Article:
Non-carcinogenic effects of TCDD in animals

  title={Non-carcinogenic effects of TCDD in animals},
  author={Linda S. Birnbaum and Jouko Tuomisto},
  journal={Food Additives \& Contaminants},
  pages={275 - 288}
Exposure to TCDD and related chemicals leads to a plethora of effects in multiple species, tissues, and stages of development. Responses range from relatively simple biochemical alterations through overtly toxic responses, including lethality. The spectrum of effects shows some species variability, but many effects are seen in multiple wildlife, domestic, and laboratory species, ranging from fish through birds and mammals. The same responses can be generated regardless of the route of exposure… 

Toxicogenomic analysis of exposure to TCDD, PCB126 and PCB153: identification of genomic biomarkers of exposure to AhR ligands

Time independent gene expression signature of the AhR ligands may assist in identifying other agents with the potential to elicit dioxin-like hepatotoxic responses and will help to isolate those genomic responses which are contributing to the hepatotoxicity observed with exposure to DLCs.

Hormones and endocrine-disrupting chemicals: low-dose effects and nonmonotonic dose responses.

It is concluded that when nonmonotonic dose-response curves occur, the effects of low doses cannot be predicted by the effects observed at high doses, and fundamental changes in chemical testing and safety determination are needed to protect human health.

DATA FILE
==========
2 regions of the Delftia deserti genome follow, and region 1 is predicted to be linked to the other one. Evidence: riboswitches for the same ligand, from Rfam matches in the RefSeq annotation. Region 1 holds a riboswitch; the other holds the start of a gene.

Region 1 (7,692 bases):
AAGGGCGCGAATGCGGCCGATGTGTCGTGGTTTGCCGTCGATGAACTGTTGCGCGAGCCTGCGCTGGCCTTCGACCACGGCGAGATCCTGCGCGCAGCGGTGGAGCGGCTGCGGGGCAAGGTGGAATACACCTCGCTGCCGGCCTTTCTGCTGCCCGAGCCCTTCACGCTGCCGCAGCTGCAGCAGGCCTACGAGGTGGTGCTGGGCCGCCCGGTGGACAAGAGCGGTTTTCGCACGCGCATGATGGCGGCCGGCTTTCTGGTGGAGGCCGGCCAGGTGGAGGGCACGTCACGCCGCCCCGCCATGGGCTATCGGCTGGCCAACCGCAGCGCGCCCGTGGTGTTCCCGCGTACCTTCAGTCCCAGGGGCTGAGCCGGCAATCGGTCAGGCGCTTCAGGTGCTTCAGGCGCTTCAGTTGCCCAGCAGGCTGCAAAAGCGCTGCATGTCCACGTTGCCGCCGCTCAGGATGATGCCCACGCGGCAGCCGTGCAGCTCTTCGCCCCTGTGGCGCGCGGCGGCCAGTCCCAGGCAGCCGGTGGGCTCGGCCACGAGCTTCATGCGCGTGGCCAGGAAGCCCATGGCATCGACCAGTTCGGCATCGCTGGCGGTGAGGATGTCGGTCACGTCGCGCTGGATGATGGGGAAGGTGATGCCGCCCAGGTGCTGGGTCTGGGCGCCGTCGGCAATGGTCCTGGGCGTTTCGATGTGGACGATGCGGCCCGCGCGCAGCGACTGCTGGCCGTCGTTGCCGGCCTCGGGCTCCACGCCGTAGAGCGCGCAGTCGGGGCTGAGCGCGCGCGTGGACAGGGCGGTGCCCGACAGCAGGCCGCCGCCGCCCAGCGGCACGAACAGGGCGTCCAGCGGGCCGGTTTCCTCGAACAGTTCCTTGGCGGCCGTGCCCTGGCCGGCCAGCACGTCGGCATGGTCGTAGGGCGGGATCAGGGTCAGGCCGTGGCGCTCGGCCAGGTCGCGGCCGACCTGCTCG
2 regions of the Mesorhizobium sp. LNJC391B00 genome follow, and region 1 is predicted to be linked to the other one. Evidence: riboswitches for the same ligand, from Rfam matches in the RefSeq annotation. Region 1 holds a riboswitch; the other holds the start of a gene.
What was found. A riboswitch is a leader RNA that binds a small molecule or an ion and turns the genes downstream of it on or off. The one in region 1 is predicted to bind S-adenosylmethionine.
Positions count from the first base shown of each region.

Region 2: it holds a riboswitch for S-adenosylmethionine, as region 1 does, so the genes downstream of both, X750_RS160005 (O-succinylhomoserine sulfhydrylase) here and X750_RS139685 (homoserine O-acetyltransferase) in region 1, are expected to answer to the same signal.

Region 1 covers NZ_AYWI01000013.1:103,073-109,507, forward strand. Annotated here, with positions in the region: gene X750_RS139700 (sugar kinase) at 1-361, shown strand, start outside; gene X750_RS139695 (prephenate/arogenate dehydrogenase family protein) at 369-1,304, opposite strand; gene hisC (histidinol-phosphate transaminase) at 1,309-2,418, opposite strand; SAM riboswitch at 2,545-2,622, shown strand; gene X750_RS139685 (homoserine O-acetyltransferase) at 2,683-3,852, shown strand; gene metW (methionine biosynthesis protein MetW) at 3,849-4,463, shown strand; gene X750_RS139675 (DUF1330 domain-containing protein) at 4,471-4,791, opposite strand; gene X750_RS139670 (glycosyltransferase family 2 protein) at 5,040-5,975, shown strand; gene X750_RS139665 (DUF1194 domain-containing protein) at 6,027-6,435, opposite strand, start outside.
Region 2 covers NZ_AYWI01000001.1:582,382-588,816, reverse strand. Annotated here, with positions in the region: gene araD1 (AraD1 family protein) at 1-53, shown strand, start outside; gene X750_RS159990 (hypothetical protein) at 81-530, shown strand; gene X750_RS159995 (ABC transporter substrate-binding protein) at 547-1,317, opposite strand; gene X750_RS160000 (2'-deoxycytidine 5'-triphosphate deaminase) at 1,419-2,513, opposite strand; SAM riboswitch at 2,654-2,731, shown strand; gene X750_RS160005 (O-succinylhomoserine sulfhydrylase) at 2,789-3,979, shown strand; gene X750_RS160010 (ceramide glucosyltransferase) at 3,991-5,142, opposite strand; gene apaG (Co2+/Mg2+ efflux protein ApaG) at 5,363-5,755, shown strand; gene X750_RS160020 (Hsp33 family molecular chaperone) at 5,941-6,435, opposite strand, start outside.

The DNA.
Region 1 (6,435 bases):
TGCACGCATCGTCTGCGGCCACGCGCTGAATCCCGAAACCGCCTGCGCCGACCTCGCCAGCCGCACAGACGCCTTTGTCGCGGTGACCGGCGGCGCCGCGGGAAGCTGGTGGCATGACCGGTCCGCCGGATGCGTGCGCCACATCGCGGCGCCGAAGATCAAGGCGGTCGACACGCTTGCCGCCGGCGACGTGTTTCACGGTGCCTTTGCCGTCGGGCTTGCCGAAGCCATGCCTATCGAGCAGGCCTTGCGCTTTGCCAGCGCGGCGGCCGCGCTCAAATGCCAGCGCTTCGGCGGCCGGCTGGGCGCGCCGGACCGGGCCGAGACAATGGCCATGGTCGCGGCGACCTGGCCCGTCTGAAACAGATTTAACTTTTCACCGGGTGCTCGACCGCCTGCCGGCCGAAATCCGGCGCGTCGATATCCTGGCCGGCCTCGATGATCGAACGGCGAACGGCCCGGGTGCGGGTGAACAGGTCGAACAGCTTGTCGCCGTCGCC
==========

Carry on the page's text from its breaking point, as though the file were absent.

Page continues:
The Comparative Immunotoxicity of Five Selected Compounds Following Developmental or Adult Exposure

It is demonstrated that functional immaturity alone predisposes the young to infection, and the developing immune system was found to be at greater risk than that of the adult, either because lower doses produced immunotoxicity, adverse effects were more persistent, or both.

Bone as a target for persistent organic pollutants

Investigation of the adverse effects of three common POPs on the skeletal system shows disruption of bone development, bone cell differentiation, and PFAS accumulation in bone, traceable even 17 months after exposure.

An Overview of the Effects of Dioxins and Dioxin-Like Compounds on Vertebrates, as Documented in Human and Ecological Epidemiology

  • S. WhiteL. Birnbaum
  • Biology
    Journal of environmental science and health. Part C, Environmental carcinogenesis & ecotoxicology reviews
  • 2009
P prudent public health policy should include the continued reduction of exposures to dioxins, as humans appear to be susceptible to these effects in a manner similar to that of the laboratory and wildlife species, which have demonstrated such outcomes.

Toxicological implications of polymorphisms in receptors for xenobiotic chemicals: the case of the aryl hydrocarbon receptor.


The development of the third molar in bank vole was found to be a sensitive biomarker for dioxin exposure, confirming the fact that dioxins are ubiquitous in the environment, also in areas far from contaminant sources and human activity.

Cancer and developmental exposure to endocrine disruptors.

Findings suggest that causes of endocrine-related cancers or susceptibility to cancer may be a result of developmental exposures rather than exposures existing at or near the time of tumor detection.